"The prosecution has the burden of demonstrating a knowing, intelligent and voluntary waiver before any statement will be admissible." State v. McGrew, 38 Or. App. 493, 498, 590 P.2d 755, rev. den. 286 Or. 149, cert. den. 444 U.S. 867, 100 S. Ct. 139, 62 L. Ed. 2d 90 (1979); State ex rel. Juv. Dept. v. Sanders, 56 Or. App. 724, 729, 643 P.2d 384 (1982). Whether defendant actually understood the warnings given to him is a historical fact, State v. Mason, supra, 53 Or. App. at 821, 633 P.2d 820, and we are bound by the trial court's finding if supported by the record. Ball v. Gladden, 250 Or. 485, 443 P.2d 621 (1968). The trial judge found that defendant had knowledge of his rights. Although he did not make specific findings as to the effect of alcohol and lack of sleep on defendant's ability to understand his rights, we presume from the court's ruling that it found those conditions did not significantly hamper his ability to comprehend.

Defendant also suggests that his statement was involuntary because of his intoxication. The analysis of voluntariness *220 of a confession and voluntariness of a waiver of rights is the same. State v. Foster, 288 Or. 649, 655, 607 P.2d 173 (1980). The proper inquiry regarding intoxication is whether "by reason of extreme intoxication a confession cannot be said to be the product of a rational intellect and a free will." (Emphasis in original.) State v. William D. Smith, 4 Or. App. 130, 134, 476 P.2d 802 (1970). This question is one for the trial court, State v. Paul, 52 Or. App. 1017, 630 P.2d 395 (1981), and we are bound by the trial court's findings if supported by the record.

The trial court found that the waiver was voluntary but made no specific findings regarding defendant's level of intoxication at the time of the waiver and statement or its effect. Defendant's interview was at approximately noon. When the officer first spoke with him at 3 a.m. that morning, he thought he detected alcohol on defendant's breath but did not believe that he was "under the influence." Ruiz testified that while he and defendant were in Idaho the evening before the accident the defendant had consumed a total of six beers and drank part of one beer during the drive home. Ruiz did not believe that defendant was drunk or showed any noticeable effects of intoxication. Defendant stated that he had had about five beers, which had affected him "maybe a little bit." Defendant points to no other evidence tending to show that he was intoxicated at noon when he was given the Miranda warnings. From the court's finding of voluntariness in response to defendant's contention that intoxication prevented it, we infer a finding that defendant was not intoxicated at the time the statements were made. The court did not err in overruling defendant's motion to suppress the statement.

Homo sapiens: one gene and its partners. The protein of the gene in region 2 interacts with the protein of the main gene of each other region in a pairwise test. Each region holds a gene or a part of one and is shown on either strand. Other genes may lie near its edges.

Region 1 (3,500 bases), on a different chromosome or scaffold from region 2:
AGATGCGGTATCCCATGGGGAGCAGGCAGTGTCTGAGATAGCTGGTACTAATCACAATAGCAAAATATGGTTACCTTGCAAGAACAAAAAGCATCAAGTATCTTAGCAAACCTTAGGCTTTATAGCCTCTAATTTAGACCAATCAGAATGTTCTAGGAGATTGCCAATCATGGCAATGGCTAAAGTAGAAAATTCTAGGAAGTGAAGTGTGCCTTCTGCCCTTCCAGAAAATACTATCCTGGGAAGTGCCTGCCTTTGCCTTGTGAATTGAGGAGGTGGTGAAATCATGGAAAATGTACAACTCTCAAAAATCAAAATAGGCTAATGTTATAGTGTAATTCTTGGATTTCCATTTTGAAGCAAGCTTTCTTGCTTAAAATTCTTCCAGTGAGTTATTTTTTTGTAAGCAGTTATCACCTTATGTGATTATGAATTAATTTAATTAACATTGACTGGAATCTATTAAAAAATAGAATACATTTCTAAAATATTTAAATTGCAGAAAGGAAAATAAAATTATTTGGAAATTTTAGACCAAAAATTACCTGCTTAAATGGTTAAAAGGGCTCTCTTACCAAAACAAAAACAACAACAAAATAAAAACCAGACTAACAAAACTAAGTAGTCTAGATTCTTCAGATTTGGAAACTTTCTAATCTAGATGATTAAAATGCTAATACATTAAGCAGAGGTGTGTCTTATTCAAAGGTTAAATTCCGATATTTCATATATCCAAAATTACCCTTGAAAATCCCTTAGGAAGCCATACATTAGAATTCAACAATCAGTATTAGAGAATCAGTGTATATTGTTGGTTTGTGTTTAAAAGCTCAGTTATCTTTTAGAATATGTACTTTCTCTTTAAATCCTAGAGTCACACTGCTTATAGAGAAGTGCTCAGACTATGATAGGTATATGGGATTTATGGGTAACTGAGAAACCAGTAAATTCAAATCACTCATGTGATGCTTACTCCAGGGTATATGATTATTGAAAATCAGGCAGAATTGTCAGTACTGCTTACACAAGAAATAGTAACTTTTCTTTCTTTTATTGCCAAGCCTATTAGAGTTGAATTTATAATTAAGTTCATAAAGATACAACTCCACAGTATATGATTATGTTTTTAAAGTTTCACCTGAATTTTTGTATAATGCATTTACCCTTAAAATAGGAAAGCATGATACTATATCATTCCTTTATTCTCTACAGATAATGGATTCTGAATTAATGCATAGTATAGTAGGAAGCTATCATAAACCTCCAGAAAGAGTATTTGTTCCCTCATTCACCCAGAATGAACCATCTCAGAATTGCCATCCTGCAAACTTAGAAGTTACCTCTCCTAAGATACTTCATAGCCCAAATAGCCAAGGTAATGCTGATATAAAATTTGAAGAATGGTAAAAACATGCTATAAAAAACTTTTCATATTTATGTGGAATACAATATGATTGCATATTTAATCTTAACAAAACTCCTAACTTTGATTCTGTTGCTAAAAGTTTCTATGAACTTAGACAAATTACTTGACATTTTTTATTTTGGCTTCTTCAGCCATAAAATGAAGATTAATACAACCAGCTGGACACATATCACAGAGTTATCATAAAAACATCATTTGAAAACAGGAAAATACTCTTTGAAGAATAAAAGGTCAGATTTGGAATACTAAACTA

The state concedes, and we agree, that under our decision in State v. Lopez, 56 Or. App. 179, 641 P.2d 596, rev. den. 293 Or. 146, 651 P.2d 143 (1982), which issued after defendant's sentencing, defendant's manslaughter and assault convictions should have been merged for purposes of sentencing. Accordingly, we remand for resentencing.

Convictions affirmed; remanded for resentencing.


[1] The statements he gave before his arrest were suppressed and are not involved in this appeal.

[2] These are the facts as accepted by both defendant and the state in their briefs. The record shows that at trial Pilar Ruiz, the interpreter, stated in Spanish the rights as he recalled translating them to defendant, and they were translated into English in court by an interpreter.

[3] In Miranda the Supreme Court described the necessary advice:

"* * * He must be warned prior to any questioning that he has the right to remain silent, that anything he says can be used against him in a court of law, that he has the right to the presence of an attorney, and that if he cannot afford an attorney one will be appointed for him prior to any questioning if he so desires. Opportunity to exercise these rights must be afforded to him throughout the interrogation. After such warnings have been given, and such opportunity afforded him, the individual may knowingly and intelligently waive these rights and agree to answer questions or make a statement. * * *" 384 U.S. at 479, 86 S. Ct. at 1630.